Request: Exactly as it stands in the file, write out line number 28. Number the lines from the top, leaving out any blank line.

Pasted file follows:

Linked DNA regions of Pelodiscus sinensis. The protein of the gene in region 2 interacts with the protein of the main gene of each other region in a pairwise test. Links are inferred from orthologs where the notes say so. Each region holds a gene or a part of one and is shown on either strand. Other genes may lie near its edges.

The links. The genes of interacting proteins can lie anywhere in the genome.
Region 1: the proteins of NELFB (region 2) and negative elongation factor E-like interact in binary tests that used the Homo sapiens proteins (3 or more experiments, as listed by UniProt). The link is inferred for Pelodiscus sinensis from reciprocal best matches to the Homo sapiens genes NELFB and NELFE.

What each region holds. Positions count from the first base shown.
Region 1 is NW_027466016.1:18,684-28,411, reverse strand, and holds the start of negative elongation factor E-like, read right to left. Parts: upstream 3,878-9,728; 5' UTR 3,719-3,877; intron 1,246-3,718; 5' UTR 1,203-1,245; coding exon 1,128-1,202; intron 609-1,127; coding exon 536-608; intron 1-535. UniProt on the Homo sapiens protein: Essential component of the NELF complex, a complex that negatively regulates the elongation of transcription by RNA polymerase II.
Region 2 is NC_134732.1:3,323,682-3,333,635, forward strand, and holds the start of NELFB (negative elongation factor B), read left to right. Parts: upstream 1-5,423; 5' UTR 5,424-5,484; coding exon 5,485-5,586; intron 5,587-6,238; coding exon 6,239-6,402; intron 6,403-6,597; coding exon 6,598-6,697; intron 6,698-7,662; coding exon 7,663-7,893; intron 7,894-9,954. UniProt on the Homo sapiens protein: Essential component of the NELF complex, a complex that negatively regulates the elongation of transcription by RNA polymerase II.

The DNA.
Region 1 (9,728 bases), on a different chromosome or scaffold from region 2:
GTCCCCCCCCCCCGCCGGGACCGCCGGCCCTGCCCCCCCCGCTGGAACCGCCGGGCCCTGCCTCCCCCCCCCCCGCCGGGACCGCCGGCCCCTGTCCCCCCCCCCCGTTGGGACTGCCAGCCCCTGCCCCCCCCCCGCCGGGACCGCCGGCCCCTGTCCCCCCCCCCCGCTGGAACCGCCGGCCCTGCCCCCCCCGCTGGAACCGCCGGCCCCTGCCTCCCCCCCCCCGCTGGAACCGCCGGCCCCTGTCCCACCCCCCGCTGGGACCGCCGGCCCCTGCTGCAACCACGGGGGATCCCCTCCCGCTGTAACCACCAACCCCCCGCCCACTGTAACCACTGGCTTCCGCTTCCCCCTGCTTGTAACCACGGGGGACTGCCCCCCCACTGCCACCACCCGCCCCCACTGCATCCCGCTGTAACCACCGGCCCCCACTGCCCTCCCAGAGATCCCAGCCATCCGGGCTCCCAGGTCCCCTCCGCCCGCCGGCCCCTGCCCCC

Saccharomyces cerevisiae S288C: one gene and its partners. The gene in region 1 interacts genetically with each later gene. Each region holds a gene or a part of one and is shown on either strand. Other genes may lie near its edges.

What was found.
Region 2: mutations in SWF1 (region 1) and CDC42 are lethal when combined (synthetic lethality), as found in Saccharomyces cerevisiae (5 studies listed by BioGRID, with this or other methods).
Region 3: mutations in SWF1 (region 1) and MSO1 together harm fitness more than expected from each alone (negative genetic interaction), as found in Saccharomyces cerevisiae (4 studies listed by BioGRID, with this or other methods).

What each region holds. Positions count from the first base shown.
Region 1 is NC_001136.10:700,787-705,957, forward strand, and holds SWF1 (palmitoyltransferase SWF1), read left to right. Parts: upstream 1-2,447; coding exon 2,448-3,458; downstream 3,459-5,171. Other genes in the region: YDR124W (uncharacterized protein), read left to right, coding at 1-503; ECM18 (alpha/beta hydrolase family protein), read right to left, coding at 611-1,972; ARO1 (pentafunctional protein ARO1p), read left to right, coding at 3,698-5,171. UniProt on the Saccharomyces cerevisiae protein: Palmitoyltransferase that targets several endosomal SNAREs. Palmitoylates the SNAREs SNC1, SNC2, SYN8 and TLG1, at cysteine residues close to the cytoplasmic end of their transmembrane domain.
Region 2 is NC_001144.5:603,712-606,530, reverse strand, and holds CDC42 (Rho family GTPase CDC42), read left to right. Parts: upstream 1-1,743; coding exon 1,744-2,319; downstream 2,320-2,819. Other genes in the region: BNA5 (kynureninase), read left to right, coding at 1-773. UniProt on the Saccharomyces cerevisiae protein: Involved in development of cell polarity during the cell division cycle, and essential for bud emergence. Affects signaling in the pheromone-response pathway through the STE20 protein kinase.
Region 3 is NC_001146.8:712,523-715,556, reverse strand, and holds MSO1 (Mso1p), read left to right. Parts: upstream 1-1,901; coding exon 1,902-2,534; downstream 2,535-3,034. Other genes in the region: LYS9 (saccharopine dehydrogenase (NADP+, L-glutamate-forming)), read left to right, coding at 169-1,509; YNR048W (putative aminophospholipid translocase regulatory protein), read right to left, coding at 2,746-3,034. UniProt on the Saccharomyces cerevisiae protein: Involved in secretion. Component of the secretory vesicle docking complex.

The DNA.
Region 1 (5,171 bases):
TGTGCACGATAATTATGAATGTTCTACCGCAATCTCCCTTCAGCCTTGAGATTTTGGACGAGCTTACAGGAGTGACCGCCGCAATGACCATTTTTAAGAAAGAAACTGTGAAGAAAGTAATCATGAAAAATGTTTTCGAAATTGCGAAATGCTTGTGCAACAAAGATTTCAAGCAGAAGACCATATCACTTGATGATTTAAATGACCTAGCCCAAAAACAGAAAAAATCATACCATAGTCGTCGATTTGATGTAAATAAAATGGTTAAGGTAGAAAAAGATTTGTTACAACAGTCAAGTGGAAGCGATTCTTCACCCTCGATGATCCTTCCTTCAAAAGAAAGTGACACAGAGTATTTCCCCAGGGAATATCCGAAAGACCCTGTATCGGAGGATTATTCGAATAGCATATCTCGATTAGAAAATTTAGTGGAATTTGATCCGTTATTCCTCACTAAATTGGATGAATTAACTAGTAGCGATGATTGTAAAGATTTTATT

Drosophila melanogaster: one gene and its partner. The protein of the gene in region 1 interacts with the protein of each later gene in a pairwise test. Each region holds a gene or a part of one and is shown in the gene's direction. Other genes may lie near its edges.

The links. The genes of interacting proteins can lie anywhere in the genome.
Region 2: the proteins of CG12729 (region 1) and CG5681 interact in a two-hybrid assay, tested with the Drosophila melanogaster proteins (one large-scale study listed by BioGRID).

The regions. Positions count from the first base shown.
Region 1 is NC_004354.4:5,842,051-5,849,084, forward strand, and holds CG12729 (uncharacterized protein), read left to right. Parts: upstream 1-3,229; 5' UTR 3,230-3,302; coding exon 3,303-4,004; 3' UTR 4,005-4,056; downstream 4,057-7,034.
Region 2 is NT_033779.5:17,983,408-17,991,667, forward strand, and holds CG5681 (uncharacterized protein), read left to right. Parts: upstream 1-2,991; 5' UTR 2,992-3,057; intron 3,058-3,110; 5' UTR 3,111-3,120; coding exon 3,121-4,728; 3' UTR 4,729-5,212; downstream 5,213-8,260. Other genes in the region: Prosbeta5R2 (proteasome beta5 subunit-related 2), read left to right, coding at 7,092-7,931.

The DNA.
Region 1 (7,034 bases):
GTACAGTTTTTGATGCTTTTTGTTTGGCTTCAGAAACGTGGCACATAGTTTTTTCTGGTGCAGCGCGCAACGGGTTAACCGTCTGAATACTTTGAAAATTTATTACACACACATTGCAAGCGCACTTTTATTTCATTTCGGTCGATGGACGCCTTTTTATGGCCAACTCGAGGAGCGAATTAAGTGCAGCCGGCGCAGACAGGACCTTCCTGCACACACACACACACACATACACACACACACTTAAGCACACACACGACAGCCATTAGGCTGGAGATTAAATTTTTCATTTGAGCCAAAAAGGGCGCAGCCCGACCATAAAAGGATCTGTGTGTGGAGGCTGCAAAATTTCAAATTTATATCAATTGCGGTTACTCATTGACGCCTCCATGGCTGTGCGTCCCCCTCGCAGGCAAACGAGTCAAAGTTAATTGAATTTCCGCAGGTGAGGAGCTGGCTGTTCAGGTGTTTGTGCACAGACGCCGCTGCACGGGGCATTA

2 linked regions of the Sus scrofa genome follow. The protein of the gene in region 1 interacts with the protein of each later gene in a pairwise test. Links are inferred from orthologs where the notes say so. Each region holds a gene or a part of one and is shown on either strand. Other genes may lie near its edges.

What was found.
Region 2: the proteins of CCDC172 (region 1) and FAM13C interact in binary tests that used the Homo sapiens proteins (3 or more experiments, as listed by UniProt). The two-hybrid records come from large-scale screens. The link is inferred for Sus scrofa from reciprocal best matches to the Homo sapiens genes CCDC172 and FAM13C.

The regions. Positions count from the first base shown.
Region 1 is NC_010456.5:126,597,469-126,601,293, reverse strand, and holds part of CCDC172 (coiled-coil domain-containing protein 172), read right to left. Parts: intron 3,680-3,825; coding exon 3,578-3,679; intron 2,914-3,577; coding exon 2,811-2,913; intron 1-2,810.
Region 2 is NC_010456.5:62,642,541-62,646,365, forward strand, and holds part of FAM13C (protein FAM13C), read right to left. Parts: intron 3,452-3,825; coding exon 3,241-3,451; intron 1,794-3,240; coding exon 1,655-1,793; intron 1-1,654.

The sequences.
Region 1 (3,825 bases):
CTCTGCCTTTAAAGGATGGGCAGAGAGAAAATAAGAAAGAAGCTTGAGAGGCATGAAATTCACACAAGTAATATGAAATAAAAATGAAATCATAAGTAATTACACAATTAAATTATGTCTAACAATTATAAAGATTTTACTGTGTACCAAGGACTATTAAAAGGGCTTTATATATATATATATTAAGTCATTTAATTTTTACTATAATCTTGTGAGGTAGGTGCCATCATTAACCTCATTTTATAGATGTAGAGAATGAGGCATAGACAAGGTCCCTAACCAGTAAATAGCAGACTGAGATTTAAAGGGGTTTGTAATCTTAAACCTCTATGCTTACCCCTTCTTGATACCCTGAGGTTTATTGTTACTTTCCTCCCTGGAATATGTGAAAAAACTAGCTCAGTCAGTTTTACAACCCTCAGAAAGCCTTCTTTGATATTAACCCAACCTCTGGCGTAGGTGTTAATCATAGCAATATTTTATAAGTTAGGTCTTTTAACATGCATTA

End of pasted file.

Region 1 (7,034 bases):